Do dimensional psychopathology measures relate to creative achievement or divergent thinking?

Darya L. Zabelina*, David Condon, Mark Beeman

*Corresponding author for this work

Research output: Contribution to journalArticlepeer-review

34 Scopus citations

Abstract

Previous research provides disparate accounts of the putative association between creativity and psychopathology, including schizotypy, psychoticism, hypomania, bipolar disorder, ADHD, and autism spectrum disorders. To examine these association, healthy, non-clinical participants completed several psychopathology-spectrum measures, often postulated to associate with creativity: the Schizotypal Personality Questionnaire, the Psychoticism scale, the Personality Inventory for DSM-5, the Hypomanic Personality Scale, the Attention Deficit/Hyperactivity Disorder scale, the Beck Depression Inventory, and the Autism-Spectrum Quotient. The goal of Study 1 was to evaluate the factor structure of these dimensional psychopathology measures and, in particular, to evaluate the case for a strong general factor(s). None of the factor solutions between 1 and 10 factors provided a strong fit with the data based on the most commonly used metrics. The goal of Study 2 was to determine whether these psychopathology scales predict, independently, two measures of creativity: 1. a measure of participants' real-world creative achievements, and 2. divergent thinking, a laboratory measure of creative cognition. After controlling for academic achievement, psychoticism and hypomania reliably predicted real-world creative achievement and divergent thinking scored with the consensual assessment technique. None of the psychopathology-spectrum scales reliably predicted divergent thinking scored with the manual scoring method. Implications for the potential links between several putative creative processes and risk factors for psychopathology are discussed.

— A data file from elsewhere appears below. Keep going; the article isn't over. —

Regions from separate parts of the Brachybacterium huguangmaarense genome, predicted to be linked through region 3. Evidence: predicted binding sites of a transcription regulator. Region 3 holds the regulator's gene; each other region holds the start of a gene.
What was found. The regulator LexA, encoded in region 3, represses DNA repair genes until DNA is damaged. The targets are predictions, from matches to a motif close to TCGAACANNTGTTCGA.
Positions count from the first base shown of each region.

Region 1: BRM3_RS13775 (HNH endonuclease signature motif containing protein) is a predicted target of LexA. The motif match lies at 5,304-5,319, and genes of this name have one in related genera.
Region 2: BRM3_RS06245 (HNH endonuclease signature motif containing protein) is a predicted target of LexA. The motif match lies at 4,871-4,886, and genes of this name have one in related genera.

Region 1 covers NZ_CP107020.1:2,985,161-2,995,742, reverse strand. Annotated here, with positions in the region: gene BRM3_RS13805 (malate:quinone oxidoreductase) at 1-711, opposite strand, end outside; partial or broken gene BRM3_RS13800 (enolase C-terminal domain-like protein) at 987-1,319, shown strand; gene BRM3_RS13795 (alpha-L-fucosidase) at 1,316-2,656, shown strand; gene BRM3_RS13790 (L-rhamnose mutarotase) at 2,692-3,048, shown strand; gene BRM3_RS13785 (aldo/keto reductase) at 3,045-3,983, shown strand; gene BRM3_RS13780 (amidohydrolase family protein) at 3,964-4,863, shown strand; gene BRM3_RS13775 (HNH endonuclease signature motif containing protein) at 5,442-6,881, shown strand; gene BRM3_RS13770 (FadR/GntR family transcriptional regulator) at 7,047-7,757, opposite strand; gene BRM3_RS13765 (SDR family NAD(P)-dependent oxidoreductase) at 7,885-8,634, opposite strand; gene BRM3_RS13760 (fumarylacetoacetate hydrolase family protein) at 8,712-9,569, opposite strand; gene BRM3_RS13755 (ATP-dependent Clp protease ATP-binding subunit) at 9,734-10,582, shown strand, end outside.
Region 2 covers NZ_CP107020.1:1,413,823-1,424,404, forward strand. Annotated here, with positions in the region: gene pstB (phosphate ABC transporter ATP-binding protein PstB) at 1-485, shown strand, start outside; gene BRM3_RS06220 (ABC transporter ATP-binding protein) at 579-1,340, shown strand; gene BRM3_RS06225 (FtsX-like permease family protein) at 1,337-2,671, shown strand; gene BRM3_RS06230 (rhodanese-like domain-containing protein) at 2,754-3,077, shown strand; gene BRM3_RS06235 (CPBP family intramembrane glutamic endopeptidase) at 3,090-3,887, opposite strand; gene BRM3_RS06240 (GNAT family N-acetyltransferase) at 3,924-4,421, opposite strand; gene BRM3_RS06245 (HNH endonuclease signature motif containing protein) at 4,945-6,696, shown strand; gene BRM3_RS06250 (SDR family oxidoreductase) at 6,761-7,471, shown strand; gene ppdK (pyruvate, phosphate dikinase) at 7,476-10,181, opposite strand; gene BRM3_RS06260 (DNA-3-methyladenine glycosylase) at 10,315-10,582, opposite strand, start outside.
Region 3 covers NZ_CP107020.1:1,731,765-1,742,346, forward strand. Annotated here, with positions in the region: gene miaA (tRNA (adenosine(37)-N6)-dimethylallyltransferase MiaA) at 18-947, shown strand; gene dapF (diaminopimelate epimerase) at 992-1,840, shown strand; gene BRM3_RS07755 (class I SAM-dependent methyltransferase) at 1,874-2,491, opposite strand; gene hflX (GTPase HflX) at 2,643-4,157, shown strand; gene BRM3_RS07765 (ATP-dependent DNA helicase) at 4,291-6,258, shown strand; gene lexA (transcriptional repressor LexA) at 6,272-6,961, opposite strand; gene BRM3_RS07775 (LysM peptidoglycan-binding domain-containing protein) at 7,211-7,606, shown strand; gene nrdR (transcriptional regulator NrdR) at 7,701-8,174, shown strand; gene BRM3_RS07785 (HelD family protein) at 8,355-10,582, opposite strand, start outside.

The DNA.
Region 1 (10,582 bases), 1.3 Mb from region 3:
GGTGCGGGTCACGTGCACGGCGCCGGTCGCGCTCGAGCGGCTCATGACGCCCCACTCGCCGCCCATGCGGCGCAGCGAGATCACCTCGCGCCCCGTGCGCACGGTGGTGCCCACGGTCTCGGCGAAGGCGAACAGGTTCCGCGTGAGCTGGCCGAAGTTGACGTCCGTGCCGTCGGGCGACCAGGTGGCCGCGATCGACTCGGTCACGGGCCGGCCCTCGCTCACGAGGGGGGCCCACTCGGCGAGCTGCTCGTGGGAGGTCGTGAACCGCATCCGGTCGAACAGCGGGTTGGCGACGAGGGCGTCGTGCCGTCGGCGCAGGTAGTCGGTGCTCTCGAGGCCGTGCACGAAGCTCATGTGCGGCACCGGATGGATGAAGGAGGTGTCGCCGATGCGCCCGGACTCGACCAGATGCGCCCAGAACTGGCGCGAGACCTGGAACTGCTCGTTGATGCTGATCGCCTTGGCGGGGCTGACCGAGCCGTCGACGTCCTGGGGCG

Original languageEnglish (US)
Article numberArticle 1029
JournalFrontiers in Psychology
Volume5
Issue numberSEP
DOIs
StatePublished - 2014

Keywords

  • Creative achievement
  • Creativity
  • Divergent thinking
  • Individual differences
  • Psychopathology

ASJC Scopus subject areas

  • Psychology(all)

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